Arian Foster Injury: Updates on Texans RB's Recovery from Achilles Surgery

Timothy Rapp@@TRappaRTFeatured Columnist IVNovember 3, 2016

MIAMI GARDENS, FL - OCTOBER 25:  Arian Foster #23 of the Houston Texans looks on during a game against the Miami Dolphins at Sun Life Stadium on October 25, 2015 in Miami Gardens, Florida.  (Photo by Mike Ehrmann/Getty Images)
Mike Ehrmann/Getty Images

Houston Texans star running back Arian Foster is recovering from a torn Achilles that ended his 2015 season prematurely. 

Continue for updates.

Foster to Start Jogging in Rehabilitation 

Tuesday, Feb. 2

“Today you start some light jogging,” Foster's doctor told him on Tuesday, which the running back posted to his Instagram account (Warning: Link contains profanity). “No pivoting, cutting, explosive activity. Strengthen all you want. Do your heel lift, elliptical, bike, jog. Surf. Maybe not surfing.”

Foster, 29, accumulated 390 yards from scrimmage and three touchdowns in four games this season before being lost for the season to a torn Achilles.

The fact that Foster has missed 23 games in the last three years, turns 30 in August and has a cap hit of $8.925 million in 2016, per Spotrac, doesn't bode well for his chances to return to the Texans, however. While a healthy Foster remains a dynamic weapon as both a runner and receiver, the Texans may not be willing to absorb that much money to keep such an injury-prone player.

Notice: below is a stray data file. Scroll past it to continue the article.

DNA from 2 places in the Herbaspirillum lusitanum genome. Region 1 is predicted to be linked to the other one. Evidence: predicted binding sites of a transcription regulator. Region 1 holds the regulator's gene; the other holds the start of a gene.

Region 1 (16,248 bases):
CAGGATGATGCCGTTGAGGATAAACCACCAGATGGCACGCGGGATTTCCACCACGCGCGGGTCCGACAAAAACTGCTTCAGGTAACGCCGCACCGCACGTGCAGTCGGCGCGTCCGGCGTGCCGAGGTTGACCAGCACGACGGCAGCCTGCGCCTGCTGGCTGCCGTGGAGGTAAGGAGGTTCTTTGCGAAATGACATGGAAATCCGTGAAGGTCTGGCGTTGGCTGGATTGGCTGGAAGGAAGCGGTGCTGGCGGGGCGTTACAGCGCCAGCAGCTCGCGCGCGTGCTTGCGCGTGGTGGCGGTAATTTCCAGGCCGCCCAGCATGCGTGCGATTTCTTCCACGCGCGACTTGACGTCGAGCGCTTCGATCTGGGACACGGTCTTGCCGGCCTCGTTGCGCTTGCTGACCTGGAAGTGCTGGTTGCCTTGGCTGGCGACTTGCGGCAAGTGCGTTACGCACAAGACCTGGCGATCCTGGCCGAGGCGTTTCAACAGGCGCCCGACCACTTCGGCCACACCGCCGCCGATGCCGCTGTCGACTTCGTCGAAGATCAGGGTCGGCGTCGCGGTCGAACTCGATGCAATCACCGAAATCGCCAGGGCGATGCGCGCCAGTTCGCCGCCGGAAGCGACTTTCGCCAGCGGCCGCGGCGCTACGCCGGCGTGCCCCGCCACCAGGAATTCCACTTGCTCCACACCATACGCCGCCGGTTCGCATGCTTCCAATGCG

Nonetheless, the team seems pleased with his work ethic during his recovery period.

“He’s been in our building quite a bit working hard to get back,” head coach Bill O’Brien told Aaron Wilson of the Houston Chronicle in late January. “He’s a really good guy, good teammate, missed being out there, obviously he wanted to be out there helping us. He’s been a great player for the Houston Texans. He’s working hard to get back.”

If the Texans ultimately do cut Foster, however, they could again rely on a platoon of Alfred Blue, Chris Polk and Jonathan Grimes. The team could also look to add a free-agent running back or bolster the position during the draft. 

Foster, meanwhile, would assuredly have plenty of suitors on the market, but his days of securing a big-money deal are likely behind him given his injury-prone reputation.